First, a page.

A screenshot showing a cabin on fire near Big Bear where police surrounded a man they believe to be murder suspect Christopher Dorner following two gun battles on Feb. 12, 2013. A deputy was killed in one of the battles.
San Bernardino County on Friday released dispatch logs from Feb. 12 — the day fugitive suspected cop-killer Christopher Dorner was discovered in the Big Bear area and met his end in a burning cabin — and they provide a dramatic, minute-by-minute account of the massive operation by multiple Southern California agencies dispatched to spots all over the mountain and beyond.
Among the moments captured in the dispatch logs (embedded in full below):
- An armored BearCat is brought in by the Ontario Police Department to help deploy hot gas canisters into the cabin where Dorner was holed up
- 25 LAPD SWAT team members (who were apparently not used) waiting at the Big Bear airport.
- Deputies dispatched to transport a man left stranded after Dorner car-jacked his truck
- Fontana detectives sent to a hospital in Loma Linda—the one housing the two San Bernardino deputies who were shot by Dorner—to handle media and crowd control.
The events as they unfolded
The log starts at 12:22 p.m. with a call to 911 from a couple that had been tied up and held captive by Dorner in their Big Bear cabin. Within five minutes, deputies had been dispatched to the cabin and an alert had gone out to law enforcement officers that the couple's Nissan Rogue had been taken.
Within a half-hour, the CHP and police in Redlands and San Bernardino had been alerted, and officers began closing down the highways leading in and out of Big Bear.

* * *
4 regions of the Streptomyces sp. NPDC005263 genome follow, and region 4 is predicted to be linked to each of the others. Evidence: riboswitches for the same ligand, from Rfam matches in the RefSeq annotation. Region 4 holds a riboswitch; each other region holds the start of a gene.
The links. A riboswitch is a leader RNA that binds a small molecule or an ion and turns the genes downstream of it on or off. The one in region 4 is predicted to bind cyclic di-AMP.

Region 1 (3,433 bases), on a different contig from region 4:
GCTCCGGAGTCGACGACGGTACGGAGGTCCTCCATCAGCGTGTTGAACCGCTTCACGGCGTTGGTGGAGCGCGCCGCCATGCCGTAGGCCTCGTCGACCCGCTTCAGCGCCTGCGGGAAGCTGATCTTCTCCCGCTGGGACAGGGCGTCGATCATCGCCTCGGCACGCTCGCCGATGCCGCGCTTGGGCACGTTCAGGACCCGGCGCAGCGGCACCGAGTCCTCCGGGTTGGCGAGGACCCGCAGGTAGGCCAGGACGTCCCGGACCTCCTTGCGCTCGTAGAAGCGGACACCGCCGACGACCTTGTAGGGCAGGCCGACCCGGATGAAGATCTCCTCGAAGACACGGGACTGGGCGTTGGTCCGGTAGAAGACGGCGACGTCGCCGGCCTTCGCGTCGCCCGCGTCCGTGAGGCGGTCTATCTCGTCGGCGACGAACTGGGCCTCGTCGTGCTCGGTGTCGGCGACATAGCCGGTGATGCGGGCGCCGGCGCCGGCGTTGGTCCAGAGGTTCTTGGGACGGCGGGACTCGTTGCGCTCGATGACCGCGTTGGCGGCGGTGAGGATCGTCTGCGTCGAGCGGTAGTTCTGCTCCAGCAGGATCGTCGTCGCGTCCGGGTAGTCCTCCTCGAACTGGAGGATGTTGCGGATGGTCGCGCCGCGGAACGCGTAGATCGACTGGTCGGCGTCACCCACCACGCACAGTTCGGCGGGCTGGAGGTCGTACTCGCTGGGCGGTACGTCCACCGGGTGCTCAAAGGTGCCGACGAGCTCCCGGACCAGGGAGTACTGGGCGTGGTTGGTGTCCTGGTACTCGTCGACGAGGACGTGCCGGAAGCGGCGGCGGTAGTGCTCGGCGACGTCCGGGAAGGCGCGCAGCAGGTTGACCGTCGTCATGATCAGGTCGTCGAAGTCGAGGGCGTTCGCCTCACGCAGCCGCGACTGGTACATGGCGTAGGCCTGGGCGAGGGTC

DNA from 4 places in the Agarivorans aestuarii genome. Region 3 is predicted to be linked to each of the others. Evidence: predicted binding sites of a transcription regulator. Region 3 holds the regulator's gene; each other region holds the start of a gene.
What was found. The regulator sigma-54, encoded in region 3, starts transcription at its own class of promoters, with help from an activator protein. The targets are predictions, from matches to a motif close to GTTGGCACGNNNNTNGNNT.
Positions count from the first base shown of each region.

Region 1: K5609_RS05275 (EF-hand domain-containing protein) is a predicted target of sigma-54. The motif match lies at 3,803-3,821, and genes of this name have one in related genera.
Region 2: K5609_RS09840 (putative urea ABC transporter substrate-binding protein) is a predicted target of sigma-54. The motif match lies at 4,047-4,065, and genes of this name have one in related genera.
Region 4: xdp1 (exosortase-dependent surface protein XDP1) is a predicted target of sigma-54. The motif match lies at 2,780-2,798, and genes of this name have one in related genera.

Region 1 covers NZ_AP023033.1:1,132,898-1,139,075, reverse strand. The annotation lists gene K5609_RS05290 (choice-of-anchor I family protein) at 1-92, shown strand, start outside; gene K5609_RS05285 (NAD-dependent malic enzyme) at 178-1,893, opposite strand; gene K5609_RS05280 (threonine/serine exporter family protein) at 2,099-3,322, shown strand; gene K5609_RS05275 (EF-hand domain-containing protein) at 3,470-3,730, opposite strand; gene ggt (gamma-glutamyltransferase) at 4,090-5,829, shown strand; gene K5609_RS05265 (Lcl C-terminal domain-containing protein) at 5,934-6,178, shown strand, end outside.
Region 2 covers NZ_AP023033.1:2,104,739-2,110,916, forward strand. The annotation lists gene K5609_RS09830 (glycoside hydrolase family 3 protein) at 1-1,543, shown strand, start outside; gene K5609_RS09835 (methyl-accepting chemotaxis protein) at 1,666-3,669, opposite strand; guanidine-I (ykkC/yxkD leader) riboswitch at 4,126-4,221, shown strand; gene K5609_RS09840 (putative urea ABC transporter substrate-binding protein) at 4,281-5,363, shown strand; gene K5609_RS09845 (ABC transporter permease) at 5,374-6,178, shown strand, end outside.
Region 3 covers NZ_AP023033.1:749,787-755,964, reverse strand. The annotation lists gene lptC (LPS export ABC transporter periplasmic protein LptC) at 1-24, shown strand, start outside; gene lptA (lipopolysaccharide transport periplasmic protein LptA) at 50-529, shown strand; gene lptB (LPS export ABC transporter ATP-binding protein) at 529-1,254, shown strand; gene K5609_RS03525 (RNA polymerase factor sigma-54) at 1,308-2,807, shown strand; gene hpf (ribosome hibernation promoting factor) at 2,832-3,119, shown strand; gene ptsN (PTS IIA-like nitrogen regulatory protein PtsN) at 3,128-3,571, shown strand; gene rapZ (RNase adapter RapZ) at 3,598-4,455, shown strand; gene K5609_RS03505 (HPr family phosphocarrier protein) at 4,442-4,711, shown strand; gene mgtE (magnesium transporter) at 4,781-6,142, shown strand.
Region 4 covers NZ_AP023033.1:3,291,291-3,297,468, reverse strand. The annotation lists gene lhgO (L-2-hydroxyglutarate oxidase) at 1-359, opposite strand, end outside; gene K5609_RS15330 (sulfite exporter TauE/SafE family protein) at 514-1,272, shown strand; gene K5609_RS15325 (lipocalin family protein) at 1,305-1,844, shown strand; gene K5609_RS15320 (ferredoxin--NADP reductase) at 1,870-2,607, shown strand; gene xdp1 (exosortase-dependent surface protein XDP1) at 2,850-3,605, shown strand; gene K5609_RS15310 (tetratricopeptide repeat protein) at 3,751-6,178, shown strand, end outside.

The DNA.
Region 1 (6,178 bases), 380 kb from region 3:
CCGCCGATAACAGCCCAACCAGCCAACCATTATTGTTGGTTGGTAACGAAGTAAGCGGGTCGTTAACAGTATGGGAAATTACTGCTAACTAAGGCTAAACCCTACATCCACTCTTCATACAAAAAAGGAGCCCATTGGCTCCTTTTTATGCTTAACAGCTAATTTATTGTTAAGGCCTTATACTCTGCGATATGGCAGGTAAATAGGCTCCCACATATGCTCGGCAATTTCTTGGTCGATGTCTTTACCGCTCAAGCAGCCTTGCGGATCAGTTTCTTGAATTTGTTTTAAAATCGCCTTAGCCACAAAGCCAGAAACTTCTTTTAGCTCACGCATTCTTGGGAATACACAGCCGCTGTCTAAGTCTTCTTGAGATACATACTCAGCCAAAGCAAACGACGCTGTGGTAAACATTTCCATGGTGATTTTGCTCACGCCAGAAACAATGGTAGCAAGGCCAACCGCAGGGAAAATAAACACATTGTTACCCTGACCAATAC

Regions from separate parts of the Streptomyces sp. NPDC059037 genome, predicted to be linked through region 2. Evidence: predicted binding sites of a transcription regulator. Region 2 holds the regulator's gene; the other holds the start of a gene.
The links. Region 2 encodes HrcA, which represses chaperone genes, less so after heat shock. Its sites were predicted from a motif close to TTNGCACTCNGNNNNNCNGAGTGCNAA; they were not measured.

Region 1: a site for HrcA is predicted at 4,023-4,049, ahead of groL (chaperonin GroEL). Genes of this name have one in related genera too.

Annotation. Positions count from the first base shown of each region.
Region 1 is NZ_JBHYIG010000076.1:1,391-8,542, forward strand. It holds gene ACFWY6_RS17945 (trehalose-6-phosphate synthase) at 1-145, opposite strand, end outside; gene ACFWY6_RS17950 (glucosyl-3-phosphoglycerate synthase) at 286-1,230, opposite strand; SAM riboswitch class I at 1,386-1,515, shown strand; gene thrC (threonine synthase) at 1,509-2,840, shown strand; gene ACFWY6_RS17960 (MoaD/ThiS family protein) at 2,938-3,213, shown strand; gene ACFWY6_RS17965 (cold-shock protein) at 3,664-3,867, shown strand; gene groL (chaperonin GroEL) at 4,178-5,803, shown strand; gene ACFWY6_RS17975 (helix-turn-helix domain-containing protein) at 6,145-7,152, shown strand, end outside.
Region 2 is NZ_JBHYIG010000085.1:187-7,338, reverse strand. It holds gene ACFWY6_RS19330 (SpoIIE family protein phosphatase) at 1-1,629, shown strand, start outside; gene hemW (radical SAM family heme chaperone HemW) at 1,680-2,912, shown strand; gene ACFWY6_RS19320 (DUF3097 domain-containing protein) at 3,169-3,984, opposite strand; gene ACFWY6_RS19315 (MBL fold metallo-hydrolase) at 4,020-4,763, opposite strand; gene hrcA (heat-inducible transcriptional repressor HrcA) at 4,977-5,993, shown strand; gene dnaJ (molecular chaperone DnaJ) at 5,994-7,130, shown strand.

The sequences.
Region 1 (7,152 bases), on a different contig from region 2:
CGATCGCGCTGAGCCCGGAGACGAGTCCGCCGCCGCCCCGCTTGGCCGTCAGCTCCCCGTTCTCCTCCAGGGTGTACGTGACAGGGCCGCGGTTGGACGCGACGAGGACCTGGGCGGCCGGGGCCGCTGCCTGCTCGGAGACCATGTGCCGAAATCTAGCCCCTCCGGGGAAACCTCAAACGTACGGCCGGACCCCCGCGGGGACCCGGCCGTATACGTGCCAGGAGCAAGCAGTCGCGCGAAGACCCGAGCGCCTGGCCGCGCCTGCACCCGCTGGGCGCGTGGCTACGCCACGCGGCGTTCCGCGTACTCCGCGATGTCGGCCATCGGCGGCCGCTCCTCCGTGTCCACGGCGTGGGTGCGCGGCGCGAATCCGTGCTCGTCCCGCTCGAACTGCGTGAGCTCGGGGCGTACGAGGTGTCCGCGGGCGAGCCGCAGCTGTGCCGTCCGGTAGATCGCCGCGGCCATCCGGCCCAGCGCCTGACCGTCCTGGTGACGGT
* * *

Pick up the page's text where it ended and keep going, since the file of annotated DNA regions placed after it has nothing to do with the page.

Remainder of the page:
RELATED: LAPD manhunt: The search for alleged cop-killer Christopher Dorner
Then events begin moving even faster: Officers find the Nissan; there’s a sniper rifle inside; they turn their attention to a white pickup truck; there’s a call for a police dog, presumably to track Dorner; officers report Dorner may have smoke canisters.
An hour into the log comes the first mention of Seven Oaks Cabin, the place where Dorner eventually died. Then, in quick succession: “shots” and “returning fire." Five minutes later: “automatic fire inbound.” Then: “need armored vehicle to get personnel out," and “deputies still down in the kill zone."
Along the way, dispatch tracks calls from the community: Schools wondering if they should evacuate; a nervous neighbor standing on his stoop with a gun; and a gun collector offering his sizable arsenal of firearms to police, if they need it.
At about 3:30 p.m. — roughly three hours after the initial 911 call — the log begins to chronicle the work by the BearCat — an armored law enforcement personnel carrier — as it begins to tear into the cabin. One entry says “heavy blood spatter on wall inside” – but deputies later conclude that the spatter came from smoke canisters.
Half an hour later, the log talks about “green smoke” inside the cabin, apparently set off by Dorner. And at 4:10: “deploying gas burner," of which seven total were eventually deployed, apparently also causing the fire that eventually burnt down the cabin.
At 4:20: “One shot fired from inside” — presumably the shot Dorner fired himself to commit suicide. That message is repeated two minutes later as the cabin burns.
The log lists messages about ammo going off in the fire and a request to make sure a propane tank is away from the fire .
After that, the cabin burns, and the log reflects law enforcement chatter about reopening roads and towing away vehicles.